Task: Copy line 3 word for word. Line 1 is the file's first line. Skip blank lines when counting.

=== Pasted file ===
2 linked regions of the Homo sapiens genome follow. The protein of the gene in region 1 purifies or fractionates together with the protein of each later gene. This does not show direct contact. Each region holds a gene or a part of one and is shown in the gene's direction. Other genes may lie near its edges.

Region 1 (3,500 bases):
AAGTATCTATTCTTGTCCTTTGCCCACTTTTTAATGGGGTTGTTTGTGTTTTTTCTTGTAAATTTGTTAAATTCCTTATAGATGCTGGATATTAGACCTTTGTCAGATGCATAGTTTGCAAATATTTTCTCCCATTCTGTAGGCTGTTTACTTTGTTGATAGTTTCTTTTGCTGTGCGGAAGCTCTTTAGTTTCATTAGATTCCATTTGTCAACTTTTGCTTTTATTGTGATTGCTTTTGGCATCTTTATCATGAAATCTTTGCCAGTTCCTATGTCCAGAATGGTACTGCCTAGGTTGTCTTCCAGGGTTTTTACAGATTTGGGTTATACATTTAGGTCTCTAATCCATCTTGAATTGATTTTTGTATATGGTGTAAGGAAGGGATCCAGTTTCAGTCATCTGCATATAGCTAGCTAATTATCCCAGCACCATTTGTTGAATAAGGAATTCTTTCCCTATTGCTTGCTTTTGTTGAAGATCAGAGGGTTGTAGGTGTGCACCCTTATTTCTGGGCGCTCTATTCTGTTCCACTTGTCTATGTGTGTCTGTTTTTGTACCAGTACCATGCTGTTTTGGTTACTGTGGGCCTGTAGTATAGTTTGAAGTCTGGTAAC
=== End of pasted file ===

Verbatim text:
AAGTATCTATTCTTGTCCTTTGCCCACTTTTTAATGGGGTTGTTTGTGTTTTTTCTTGTAAATTTGTTAAATTCCTTATAGATGCTGGATATTAGACCTTTGTCAGATGCATAGTTTGCAAATATTTTCTCCCATTCTGTAGGCTGTTTACTTTGTTGATAGTTTCTTTTGCTGTGCGGAAGCTCTTTAGTTTCATTAGATTCCATTTGTCAACTTTTGCTTTTATTGTGATTGCTTTTGGCATCTTTATCATGAAATCTTTGCCAGTTCCTATGTCCAGAATGGTACTGCCTAGGTTGTCTTCCAGGGTTTTTACAGATTTGGGTTATACATTTAGGTCTCTAATCCATCTTGAATTGATTTTTGTATATGGTGTAAGGAAGGGATCCAGTTTCAGTCATCTGCATATAGCTAGCTAATTATCCCAGCACCATTTGTTGAATAAGGAATTCTTTCCCTATTGCTTGCTTTTGTTGAAGATCAGAGGGTTGTAGGTGTGCACCCTTATTTCTGGGCGCTCTATTCTGTTCCACTTGTCTATGTGTGTCTGTTTTTGTACCAGTACCATGCTGTTTTGGTTACTGTGGGCCTGTAGTATAGTTTGAAGTCTGGTAAC